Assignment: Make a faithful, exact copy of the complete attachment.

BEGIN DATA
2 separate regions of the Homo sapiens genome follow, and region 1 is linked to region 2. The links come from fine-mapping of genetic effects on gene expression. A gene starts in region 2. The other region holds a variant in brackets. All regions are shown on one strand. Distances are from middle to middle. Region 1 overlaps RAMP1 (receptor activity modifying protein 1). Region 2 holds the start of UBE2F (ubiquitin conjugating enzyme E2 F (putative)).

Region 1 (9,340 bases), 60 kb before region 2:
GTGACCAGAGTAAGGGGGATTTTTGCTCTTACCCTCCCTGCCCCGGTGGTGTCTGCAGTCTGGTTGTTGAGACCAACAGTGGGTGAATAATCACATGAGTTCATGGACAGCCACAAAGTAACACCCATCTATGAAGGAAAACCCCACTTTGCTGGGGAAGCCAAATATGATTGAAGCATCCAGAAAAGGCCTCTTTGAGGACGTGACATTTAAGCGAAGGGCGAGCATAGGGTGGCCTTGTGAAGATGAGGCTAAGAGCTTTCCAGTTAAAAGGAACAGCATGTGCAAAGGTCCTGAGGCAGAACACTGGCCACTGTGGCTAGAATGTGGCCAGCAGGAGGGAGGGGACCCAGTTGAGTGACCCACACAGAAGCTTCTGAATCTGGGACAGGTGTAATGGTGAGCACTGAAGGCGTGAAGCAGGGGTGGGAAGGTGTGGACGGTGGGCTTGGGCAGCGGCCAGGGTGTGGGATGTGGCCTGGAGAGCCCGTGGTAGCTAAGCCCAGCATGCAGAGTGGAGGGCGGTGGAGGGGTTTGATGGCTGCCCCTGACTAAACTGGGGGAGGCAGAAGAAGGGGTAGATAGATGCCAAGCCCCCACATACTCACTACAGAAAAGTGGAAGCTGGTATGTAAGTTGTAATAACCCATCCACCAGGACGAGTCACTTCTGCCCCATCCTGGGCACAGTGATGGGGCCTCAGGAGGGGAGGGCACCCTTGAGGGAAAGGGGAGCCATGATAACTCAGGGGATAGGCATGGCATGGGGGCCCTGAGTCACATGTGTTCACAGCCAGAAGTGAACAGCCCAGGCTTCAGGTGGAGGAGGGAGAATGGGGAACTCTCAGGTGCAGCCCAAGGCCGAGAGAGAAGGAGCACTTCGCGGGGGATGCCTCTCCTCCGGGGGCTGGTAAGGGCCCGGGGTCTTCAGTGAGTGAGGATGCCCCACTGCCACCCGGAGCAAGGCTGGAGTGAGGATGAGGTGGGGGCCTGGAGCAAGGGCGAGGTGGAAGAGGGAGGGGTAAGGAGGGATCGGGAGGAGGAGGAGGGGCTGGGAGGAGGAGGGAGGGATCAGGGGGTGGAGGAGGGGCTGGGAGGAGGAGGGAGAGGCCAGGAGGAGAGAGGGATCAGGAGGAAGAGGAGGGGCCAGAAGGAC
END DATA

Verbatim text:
2 separate regions of the Homo sapiens genome follow, and region 1 is linked to region 2. The links come from fine-mapping of genetic effects on gene expression. A gene starts in region 2. The other region holds a variant in brackets. All regions are shown on one strand. Distances are from middle to middle. Region 1 overlaps RAMP1 (receptor activity modifying protein 1). Region 2 holds the start of UBE2F (ubiquitin conjugating enzyme E2 F (putative)).

Region 1 (9,340 bases), 60 kb before region 2:
GTGACCAGAGTAAGGGGGATTTTTGCTCTTACCCTCCCTGCCCCGGTGGTGTCTGCAGTCTGGTTGTTGAGACCAACAGTGGGTGAATAATCACATGAGTTCATGGACAGCCACAAAGTAACACCCATCTATGAAGGAAAACCCCACTTTGCTGGGGAAGCCAAATATGATTGAAGCATCCAGAAAAGGCCTCTTTGAGGACGTGACATTTAAGCGAAGGGCGAGCATAGGGTGGCCTTGTGAAGATGAGGCTAAGAGCTTTCCAGTTAAAAGGAACAGCATGTGCAAAGGTCCTGAGGCAGAACACTGGCCACTGTGGCTAGAATGTGGCCAGCAGGAGGGAGGGGACCCAGTTGAGTGACCCACACAGAAGCTTCTGAATCTGGGACAGGTGTAATGGTGAGCACTGAAGGCGTGAAGCAGGGGTGGGAAGGTGTGGACGGTGGGCTTGGGCAGCGGCCAGGGTGTGGGATGTGGCCTGGAGAGCCCGTGGTAGCTAAGCCCAGCATGCAGAGTGGAGGGCGGTGGAGGGGTTTGATGGCTGCCCCTGACTAAACTGGGGGAGGCAGAAGAAGGGGTAGATAGATGCCAAGCCCCCACATACTCACTACAGAAAAGTGGAAGCTGGTATGTAAGTTGTAATAACCCATCCACCAGGACGAGTCACTTCTGCCCCATCCTGGGCACAGTGATGGGGCCTCAGGAGGGGAGGGCACCCTTGAGGGAAAGGGGAGCCATGATAACTCAGGGGATAGGCATGGCATGGGGGCCCTGAGTCACATGTGTTCACAGCCAGAAGTGAACAGCCCAGGCTTCAGGTGGAGGAGGGAGAATGGGGAACTCTCAGGTGCAGCCCAAGGCCGAGAGAGAAGGAGCACTTCGCGGGGGATGCCTCTCCTCCGGGGGCTGGTAAGGGCCCGGGGTCTTCAGTGAGTGAGGATGCCCCACTGCCACCCGGAGCAAGGCTGGAGTGAGGATGAGGTGGGGGCCTGGAGCAAGGGCGAGGTGGAAGAGGGAGGGGTAAGGAGGGATCGGGAGGAGGAGGAGGGGCTGGGAGGAGGAGGGAGGGATCAGGGGGTGGAGGAGGGGCTGGGAGGAGGAGGGAGAGGCCAGGAGGAGAGAGGGATCAGGAGGAAGAGGAGGGGCCAGAAGGAC